8. "Prestigious International Media Company"

    StarStarStarStarStar
    • Work/Life Balance
    • Culture & Values
    • Career Opportunities
    • Comp & Benefits
    • Senior Management
    Current Employee - Anonymous Employee
    Current Employee - Anonymous Employee
    Recommends
    Positive Outlook
    Approves of CEO

    I have been working at Financial Times full-time

    Pros

    Great company to work for. Canteen is good too.

    Cons

    Complicated hiring and promotion processes.


  9. "Antiquated culture and content at How To Spend It"

    StarStarStarStarStar
    • Work/Life Balance
    • Culture & Values
    • Career Opportunities
    • Comp & Benefits
    • Senior Management
    Former Employee - Anonymous Employee
    Former Employee - Anonymous Employee
    Doesn't Recommend
    Neutral Outlook
    No opinion of CEO

    Pros

    FT brand is fantastic, fair salary and perks, wider company culture is very positive

    Cons

    Horrible working conditions at How To Spend It, which have been allowed by management to persist for years. Staff have consistently raised their concerns with HR and then being bullied out of their jobs.

    The content itself is repellent, boring and totally out of sync with what the FT claims to stand for. Anyone with a genuine interest in journalism should avoid – the magazine is essentially solely advertorial (picture choices and entire features are often solely determined by FT advertisers). FT senior management need to consider whether the cash a publication like this brings in justifies the long-term damage being done to its brand.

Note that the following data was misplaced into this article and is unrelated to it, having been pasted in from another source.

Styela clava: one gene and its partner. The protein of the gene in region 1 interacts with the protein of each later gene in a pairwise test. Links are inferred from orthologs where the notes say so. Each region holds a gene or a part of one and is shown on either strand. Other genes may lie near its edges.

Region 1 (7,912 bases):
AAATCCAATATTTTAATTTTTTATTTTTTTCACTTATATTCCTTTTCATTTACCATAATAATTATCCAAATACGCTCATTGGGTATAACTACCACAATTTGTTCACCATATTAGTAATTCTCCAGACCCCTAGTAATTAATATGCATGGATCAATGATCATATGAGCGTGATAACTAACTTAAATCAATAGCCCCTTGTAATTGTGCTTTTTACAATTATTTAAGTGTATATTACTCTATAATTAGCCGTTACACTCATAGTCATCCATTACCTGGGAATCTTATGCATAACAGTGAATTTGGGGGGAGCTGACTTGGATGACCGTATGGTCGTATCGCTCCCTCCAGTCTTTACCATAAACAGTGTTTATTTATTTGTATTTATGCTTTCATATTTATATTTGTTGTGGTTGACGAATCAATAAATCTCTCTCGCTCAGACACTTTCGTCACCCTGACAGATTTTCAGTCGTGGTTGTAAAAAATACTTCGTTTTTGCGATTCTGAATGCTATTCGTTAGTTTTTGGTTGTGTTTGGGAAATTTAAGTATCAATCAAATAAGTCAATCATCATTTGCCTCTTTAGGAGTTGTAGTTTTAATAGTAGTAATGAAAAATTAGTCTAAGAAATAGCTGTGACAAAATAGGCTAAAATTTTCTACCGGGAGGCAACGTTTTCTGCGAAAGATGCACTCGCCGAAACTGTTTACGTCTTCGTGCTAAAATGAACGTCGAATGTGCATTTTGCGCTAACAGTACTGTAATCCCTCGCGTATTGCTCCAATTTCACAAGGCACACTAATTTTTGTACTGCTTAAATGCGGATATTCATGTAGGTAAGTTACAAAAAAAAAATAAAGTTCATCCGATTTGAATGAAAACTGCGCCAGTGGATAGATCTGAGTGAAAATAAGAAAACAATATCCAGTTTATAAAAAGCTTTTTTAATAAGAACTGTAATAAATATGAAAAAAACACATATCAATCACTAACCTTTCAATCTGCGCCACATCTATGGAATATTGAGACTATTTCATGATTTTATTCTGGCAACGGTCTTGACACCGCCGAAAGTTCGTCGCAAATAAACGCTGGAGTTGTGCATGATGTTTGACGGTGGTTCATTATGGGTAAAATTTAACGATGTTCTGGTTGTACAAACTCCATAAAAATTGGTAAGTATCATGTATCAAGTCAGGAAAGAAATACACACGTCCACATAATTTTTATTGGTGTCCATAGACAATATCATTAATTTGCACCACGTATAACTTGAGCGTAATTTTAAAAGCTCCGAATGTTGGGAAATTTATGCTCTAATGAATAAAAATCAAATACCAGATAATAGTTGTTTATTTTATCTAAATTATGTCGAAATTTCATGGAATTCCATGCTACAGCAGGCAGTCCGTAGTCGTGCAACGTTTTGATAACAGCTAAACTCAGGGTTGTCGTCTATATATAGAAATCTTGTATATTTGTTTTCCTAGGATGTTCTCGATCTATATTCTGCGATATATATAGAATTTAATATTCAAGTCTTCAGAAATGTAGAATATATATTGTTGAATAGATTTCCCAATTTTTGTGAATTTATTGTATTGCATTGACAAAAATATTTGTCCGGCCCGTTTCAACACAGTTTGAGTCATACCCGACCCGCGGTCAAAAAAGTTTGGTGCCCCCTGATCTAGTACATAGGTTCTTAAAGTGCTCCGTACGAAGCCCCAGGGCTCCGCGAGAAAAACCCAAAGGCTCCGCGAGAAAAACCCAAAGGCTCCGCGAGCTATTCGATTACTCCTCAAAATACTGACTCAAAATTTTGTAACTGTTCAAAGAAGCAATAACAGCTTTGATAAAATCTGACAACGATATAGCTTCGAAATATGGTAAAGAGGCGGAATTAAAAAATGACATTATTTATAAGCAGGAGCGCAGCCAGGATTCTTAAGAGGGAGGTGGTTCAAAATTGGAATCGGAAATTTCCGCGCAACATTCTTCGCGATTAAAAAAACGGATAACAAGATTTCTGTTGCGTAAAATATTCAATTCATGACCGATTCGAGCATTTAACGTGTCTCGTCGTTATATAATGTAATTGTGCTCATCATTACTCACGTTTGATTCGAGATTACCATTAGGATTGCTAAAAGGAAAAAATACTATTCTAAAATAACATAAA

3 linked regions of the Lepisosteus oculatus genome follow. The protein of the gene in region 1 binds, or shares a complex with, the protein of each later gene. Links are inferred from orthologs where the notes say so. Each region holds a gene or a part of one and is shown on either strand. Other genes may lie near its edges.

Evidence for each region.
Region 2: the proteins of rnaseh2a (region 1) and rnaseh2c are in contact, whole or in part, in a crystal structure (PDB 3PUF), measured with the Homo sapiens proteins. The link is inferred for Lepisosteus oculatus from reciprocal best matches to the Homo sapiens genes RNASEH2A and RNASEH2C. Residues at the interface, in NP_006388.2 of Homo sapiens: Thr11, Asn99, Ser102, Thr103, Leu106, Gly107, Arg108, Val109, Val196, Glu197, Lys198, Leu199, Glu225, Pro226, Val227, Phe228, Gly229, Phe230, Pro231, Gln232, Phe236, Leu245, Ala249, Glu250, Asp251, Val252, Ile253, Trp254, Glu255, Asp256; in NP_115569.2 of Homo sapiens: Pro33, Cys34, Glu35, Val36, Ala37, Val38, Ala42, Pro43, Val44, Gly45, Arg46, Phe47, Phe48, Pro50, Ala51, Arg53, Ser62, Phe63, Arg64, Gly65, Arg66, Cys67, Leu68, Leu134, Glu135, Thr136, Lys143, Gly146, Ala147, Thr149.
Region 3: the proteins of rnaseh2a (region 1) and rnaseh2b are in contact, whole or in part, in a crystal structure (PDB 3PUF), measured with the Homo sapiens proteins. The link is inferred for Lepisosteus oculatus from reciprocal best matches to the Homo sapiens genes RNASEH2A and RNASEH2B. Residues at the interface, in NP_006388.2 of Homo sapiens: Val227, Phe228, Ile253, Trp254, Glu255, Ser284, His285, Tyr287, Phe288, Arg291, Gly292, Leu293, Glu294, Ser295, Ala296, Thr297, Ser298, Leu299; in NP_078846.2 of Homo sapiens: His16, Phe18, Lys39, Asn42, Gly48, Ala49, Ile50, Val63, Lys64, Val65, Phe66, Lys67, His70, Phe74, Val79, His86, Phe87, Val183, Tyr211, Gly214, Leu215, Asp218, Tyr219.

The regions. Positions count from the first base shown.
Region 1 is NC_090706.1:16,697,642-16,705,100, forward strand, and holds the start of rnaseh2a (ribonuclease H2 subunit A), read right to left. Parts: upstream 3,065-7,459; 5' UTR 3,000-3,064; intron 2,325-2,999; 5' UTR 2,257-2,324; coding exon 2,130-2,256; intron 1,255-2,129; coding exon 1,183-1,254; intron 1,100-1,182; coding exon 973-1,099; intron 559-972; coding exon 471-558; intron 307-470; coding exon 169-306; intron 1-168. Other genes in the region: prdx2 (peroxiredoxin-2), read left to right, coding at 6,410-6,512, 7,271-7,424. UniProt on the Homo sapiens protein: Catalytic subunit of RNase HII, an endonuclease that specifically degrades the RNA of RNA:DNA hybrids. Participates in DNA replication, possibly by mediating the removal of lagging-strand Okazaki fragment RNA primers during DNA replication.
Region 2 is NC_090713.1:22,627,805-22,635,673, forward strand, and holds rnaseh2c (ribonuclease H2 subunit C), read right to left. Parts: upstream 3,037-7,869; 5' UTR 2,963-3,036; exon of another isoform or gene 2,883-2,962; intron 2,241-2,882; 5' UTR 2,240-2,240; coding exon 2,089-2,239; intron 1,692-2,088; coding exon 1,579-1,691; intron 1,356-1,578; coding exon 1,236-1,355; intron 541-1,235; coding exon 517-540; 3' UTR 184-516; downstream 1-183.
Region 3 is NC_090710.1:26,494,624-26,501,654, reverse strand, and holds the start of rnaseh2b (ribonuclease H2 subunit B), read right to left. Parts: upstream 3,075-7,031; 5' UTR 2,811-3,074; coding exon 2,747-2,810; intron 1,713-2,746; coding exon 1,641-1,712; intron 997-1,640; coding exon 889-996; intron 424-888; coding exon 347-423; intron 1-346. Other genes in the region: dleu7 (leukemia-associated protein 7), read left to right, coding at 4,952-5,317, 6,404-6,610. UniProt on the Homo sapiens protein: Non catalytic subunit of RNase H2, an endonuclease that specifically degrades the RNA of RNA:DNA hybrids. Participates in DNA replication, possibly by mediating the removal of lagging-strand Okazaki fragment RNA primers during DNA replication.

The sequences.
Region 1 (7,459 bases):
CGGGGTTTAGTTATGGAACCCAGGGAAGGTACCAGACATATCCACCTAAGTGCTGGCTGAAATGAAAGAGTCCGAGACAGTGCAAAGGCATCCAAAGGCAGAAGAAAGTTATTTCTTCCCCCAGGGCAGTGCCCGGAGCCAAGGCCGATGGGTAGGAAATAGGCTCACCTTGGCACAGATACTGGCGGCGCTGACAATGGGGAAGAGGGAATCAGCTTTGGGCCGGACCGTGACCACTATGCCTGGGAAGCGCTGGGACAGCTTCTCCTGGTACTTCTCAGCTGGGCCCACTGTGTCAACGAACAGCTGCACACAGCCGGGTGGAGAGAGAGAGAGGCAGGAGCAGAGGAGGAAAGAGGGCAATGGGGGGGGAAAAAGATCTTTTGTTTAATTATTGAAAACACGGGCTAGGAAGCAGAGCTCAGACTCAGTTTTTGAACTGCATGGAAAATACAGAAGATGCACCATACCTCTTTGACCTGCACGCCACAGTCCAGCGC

Working hours are long, with overtime expected. Workflow is so badly organised that tasks take double the time they should. Content often has to be reworked several times by the senior team or editor, who are so busy that this could mean a hold-up of a couple of days. The editor micromanages the magazine to an unsustainable degree.

    There is a culture of fear within the office, as the rules change constantly. Staff are shouted at and humiliated in the office on a day-to-day basis, and turnover is the highest I have ever experienced. The editor's frequent last-minute changes to issues and constant shouting create a frantic atmosphere, raising staff stress levels with subsequent long-lasting impacts on health and mental health.

    Advice to Management

    Rebrand and restructure the magazine. There is no place for it within the FT


  10. "How To Spend It- Toxic work environment"

    StarStarStarStarStar
    Former Employee - Anonymous Employee in London, England
    Former Employee - Anonymous Employee in London, England
    Doesn't Recommend

    I worked at Financial Times full-time (Less than a year)

    Pros

    The FT is a good name to have on your CV.

    Cons

    The culture within How To Spend It is based on negotiating your way around the HTSI editor's mercurial personality. It's a very controlled work place, micro-managed by the editor, and has a different ethos from the rest of the FT. Sadly, How to Spend It has a high staff turnover because the work environment is so toxic.

    Advice to Management

    Change the culture at How To Spend It